Category: lawlaw

Competition law and antitrust regulation in the European Union


1. EU competition law: the concept, objectives and sources of legal
2. The powers of the EU authorities in the implementation of antitrust
3. EU competition law subjects. The concept of "enterprise".
4. The system of measures aimed at countering anti-competitive
practices: general characteristics.
5. Prohibition of monopolistic activity of enterprises. Cartel practice.
6. Abuse of a dominant market position: the concept and practice of
regulation. The concept of product, geographic and temporary
7. Control over the concentration of enterprises: the concept, legal
regulation, analysis of judicial practice
8. State aid control. Regulation of the activities of public enterprises
and branches of natural monopolies


1. EU competition law: the concept, objectives
and sources of legal regulation
EU competition law is a set of
EU regulations that regulate the
coordination at the legal level of
actions and plans aimed at
competition within the common


The Goals and Values of EU Competition Law


The objectives of the general competition policy
The objectives of the general competition policy are:
- eliminating threats to the free market;
- improving the production or distribution of goods;
- technical and economic progress;
- increasing the efficiency of the economy;
- strengthening the competitiveness of goods, services
and businesses from the united Europe.


Competition law
Competition law regulates the rights and obligations
of market participants:
a) imposes restrictions on their economic activities;
b) establish the conditions and procedures for the
establishment and reorganization of the company;
c) provides for the possibility of restricting the use of
intellectual property rights;
d) introduces the grounds and consequences of the
invalidity of transactions.


Competition law
Competition law establishes a system for monitoring
compliance with competition rules and, accordingly, a system
of administrative penalties imposed by the European
Commission for their violation.
The object of regulation of competition law
is economic relations and actions that affect
competition in the common market.
The subject of regulation is the rights and
obligations of participants in economic
relations and actions.
EU competition law prohibits anti-competitive
agreements and abuse of dominance.


European competition law
European competition law today derives mostly from articles 101 to
109 of the Treaty on the Functioning of the European Union (TFEU),
as well as a series of Regulations and Directives.
Four main policy areas include:
Cartels, or control of collusion and other anti-competitive
practices, under article 101 TFEU.
Market dominance, or preventing the abuse of firms' dominant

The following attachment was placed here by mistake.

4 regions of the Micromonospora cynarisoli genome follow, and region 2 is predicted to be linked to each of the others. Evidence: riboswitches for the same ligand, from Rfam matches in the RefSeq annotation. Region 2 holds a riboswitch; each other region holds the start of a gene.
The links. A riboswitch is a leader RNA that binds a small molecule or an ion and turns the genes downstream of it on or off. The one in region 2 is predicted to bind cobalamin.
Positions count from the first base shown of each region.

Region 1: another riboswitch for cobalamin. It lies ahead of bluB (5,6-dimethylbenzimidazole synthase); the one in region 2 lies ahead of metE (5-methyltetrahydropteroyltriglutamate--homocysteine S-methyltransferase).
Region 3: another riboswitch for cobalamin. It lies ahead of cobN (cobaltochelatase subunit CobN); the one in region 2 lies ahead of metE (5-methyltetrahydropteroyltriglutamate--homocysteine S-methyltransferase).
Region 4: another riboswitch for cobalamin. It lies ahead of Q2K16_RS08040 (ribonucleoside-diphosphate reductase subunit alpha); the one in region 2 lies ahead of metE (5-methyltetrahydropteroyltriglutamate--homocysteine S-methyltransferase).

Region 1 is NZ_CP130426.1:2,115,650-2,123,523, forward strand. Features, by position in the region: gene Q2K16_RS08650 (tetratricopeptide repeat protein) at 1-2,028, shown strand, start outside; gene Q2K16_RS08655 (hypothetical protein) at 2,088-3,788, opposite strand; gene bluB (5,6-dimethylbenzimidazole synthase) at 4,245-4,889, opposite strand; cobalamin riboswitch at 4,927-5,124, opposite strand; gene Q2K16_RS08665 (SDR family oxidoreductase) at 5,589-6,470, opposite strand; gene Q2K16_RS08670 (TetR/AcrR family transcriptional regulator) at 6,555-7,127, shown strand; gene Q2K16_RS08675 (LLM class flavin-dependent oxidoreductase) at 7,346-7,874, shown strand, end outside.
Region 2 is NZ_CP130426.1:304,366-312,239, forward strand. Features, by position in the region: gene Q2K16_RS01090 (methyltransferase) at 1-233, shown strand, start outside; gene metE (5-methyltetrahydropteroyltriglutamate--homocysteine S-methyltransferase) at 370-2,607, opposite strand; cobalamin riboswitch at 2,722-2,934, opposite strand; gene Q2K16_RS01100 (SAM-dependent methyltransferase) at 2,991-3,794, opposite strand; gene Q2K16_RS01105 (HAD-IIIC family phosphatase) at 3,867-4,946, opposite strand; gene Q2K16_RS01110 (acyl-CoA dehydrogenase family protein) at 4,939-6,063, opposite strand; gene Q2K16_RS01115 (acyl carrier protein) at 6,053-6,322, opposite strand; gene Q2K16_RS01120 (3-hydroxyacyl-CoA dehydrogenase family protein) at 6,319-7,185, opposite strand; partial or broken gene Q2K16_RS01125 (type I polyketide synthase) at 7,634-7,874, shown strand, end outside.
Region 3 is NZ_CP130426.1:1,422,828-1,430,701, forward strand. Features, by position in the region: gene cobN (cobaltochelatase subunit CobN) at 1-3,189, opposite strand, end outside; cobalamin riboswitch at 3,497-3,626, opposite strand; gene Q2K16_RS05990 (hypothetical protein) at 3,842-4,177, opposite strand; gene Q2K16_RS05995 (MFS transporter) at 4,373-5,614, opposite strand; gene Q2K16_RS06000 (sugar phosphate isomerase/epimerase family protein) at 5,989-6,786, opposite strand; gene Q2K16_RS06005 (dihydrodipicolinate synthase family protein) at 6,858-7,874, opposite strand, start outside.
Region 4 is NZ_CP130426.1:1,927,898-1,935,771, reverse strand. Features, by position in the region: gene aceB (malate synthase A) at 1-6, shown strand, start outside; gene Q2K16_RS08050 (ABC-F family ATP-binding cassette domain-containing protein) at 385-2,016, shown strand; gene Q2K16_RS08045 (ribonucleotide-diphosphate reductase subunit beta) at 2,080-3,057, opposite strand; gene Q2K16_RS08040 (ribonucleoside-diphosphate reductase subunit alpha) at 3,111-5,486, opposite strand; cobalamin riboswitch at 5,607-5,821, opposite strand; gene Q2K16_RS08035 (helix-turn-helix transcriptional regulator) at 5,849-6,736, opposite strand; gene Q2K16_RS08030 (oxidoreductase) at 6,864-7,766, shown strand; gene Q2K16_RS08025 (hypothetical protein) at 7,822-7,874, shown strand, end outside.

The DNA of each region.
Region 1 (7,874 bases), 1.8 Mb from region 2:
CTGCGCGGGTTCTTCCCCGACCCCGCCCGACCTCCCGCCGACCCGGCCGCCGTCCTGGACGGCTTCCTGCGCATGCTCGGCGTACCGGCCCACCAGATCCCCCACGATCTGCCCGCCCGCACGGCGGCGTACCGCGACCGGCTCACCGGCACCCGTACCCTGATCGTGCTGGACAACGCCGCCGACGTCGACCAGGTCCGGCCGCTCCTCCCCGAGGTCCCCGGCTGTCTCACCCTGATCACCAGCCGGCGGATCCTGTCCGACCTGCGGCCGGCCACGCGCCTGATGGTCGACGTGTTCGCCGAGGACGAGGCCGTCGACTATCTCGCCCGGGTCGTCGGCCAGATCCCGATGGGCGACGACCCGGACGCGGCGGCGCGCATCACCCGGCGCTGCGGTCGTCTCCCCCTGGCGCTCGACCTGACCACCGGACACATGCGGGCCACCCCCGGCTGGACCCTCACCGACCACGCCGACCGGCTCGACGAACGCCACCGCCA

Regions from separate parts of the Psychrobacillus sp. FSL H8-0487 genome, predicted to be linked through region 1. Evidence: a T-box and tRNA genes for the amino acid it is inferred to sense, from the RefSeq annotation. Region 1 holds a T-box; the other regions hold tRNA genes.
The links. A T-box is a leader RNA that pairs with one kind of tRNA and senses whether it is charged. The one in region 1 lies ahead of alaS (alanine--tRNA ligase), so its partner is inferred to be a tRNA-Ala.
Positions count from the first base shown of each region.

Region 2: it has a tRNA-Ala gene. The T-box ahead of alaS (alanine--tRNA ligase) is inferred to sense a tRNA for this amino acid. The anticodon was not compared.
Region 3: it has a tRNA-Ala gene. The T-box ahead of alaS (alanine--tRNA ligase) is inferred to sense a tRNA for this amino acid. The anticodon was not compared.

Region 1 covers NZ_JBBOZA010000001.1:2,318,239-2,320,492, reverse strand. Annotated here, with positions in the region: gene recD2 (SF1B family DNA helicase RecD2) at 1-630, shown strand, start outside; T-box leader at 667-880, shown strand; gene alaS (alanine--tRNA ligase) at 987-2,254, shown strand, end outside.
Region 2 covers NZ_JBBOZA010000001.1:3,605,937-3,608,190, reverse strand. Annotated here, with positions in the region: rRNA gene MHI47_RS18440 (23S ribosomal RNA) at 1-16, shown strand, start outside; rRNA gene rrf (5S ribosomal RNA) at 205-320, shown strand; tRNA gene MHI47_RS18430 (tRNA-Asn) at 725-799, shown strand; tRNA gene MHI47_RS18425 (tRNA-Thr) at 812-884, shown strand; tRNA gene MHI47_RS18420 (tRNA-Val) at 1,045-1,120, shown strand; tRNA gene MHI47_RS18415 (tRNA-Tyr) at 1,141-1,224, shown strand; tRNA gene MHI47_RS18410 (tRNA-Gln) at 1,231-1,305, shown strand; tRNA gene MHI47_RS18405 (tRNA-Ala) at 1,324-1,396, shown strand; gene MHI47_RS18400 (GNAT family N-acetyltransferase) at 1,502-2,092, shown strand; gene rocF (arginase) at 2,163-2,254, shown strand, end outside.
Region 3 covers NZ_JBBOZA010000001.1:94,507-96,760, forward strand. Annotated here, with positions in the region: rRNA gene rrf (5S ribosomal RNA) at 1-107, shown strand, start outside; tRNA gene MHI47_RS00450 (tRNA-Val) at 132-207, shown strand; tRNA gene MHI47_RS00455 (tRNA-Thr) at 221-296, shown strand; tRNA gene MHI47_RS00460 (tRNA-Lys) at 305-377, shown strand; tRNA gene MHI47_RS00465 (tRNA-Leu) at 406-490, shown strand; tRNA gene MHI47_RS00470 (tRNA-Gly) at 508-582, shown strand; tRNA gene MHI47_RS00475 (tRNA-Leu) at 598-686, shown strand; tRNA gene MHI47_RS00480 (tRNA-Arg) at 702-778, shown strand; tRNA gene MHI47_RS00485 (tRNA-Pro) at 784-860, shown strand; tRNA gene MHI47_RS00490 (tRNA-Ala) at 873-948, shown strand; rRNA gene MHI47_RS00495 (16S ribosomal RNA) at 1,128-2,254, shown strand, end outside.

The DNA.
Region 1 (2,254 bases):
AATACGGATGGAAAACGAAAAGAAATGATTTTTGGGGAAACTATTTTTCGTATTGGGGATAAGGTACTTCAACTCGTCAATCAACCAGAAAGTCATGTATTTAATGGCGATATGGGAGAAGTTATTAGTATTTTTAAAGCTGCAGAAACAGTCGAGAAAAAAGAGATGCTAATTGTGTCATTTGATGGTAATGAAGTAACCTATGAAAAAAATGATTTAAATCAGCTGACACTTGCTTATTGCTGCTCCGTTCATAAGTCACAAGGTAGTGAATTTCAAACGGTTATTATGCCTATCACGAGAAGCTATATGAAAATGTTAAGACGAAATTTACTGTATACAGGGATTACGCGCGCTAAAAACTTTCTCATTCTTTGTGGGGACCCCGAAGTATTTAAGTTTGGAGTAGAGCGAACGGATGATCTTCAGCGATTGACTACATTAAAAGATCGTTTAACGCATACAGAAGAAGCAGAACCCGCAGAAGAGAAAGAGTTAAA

market positions under article 102 TFEU.
Mergers, control of proposed mergers, acquisitions and joint
ventures involving companies that have a certain, defined amount
of turnover in the EU, according to the European Union merger
State aid, control of direct and indirect aid given by Member States
of the European Union to companies under TFEU article 107.


2. The powers of the EU authorities in the
implementation of antitrust policy
• The Council, together with the Parliament, has the
right to adopt an act of secondary law. In some cases,
this right is delegated to the European Commission.
• The European Commission has the right to
investigate possible violations of competition by
subjects of competition law both on its own initiative
and at the request of others.
• As part of its competition policy, the Commission
monitors both public and private enterprises, as well
as controls the possible provision of subsidies by
Member States to national enterprises.


Preserving and promoting fair competition
The EU's rules on competition are designed to ensure fair and equal
conditions for businesses, while leaving space for innovation, unified
standards, and the development of small businesses.
The European Commission monitors and investigates anticompetition practices, mergers and state aid to ensure a level
playing field for EU businesses, while guaranteeing choice and fair
pricing for consumers.
Large firms are barred from using their bargaining power to impose
conditions that would make it difficult for their suppliers or customers
to do business with their competitors. The Commission can fine
companies for this practice, because it leads to higher prices and/or
less choice for consumers.


Preserving and promoting fair competition
The Commission's powers to
investigate and halt violations of EU
competition rules are subject to a
number of internal checks and
balances, as well as full judicial
review by the European Courts.


Powers of the European Commission in the
area of competition law:
1) the right to investigate possible violations of competition by
enterprises, both upon request and on their own initiative.
Enterprises are obliged to provide the inspection officials of the
Commission with access to the entire territory of the enterprise, all
the requested information, including accounting, as well as give oral
2) the right to impose penalties (in the form of a fixed amount and /
or penalties) both for violations of competition and for failure by
enterprises to fulfill their obligations in relation to representatives of
the Commission during the investigation.
3) transactions between enterprises located outside the EU, but